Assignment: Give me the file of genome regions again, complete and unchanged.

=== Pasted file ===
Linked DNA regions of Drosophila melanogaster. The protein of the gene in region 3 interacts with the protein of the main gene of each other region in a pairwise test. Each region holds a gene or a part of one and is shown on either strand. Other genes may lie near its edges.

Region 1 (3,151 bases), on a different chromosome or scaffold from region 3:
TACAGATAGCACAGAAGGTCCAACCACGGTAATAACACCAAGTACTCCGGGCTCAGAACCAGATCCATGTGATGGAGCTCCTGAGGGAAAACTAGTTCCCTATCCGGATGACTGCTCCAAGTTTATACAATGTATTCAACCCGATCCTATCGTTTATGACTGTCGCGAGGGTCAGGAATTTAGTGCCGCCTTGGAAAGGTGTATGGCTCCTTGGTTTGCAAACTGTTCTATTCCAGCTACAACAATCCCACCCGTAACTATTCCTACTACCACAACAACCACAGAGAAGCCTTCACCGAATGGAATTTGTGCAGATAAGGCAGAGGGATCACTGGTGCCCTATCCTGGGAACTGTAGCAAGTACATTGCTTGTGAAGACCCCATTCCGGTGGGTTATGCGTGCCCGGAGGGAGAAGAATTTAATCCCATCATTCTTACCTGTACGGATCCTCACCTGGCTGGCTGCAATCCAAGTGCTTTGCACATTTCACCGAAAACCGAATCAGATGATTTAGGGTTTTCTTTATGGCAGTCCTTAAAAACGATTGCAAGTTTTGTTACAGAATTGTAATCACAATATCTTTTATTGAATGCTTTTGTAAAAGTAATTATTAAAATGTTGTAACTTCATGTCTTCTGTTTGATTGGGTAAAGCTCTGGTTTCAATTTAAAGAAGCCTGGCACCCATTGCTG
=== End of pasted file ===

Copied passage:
Linked DNA regions of Drosophila melanogaster. The protein of the gene in region 3 interacts with the protein of the main gene of each other region in a pairwise test. Each region holds a gene or a part of one and is shown on either strand. Other genes may lie near its edges.

Region 1 (3,151 bases), on a different chromosome or scaffold from region 3:
TACAGATAGCACAGAAGGTCCAACCACGGTAATAACACCAAGTACTCCGGGCTCAGAACCAGATCCATGTGATGGAGCTCCTGAGGGAAAACTAGTTCCCTATCCGGATGACTGCTCCAAGTTTATACAATGTATTCAACCCGATCCTATCGTTTATGACTGTCGCGAGGGTCAGGAATTTAGTGCCGCCTTGGAAAGGTGTATGGCTCCTTGGTTTGCAAACTGTTCTATTCCAGCTACAACAATCCCACCCGTAACTATTCCTACTACCACAACAACCACAGAGAAGCCTTCACCGAATGGAATTTGTGCAGATAAGGCAGAGGGATCACTGGTGCCCTATCCTGGGAACTGTAGCAAGTACATTGCTTGTGAAGACCCCATTCCGGTGGGTTATGCGTGCCCGGAGGGAGAAGAATTTAATCCCATCATTCTTACCTGTACGGATCCTCACCTGGCTGGCTGCAATCCAAGTGCTTTGCACATTTCACCGAAAACCGAATCAGATGATTTAGGGTTTTCTTTATGGCAGTCCTTAAAAACGATTGCAAGTTTTGTTACAGAATTGTAATCACAATATCTTTTATTGAATGCTTTTGTAAAAGTAATTATTAAAATGTTGTAACTTCATGTCTTCTGTTTGATTGGGTAAAGCTCTGGTTTCAATTTAAAGAAGCCTGGCACCCATTGCTG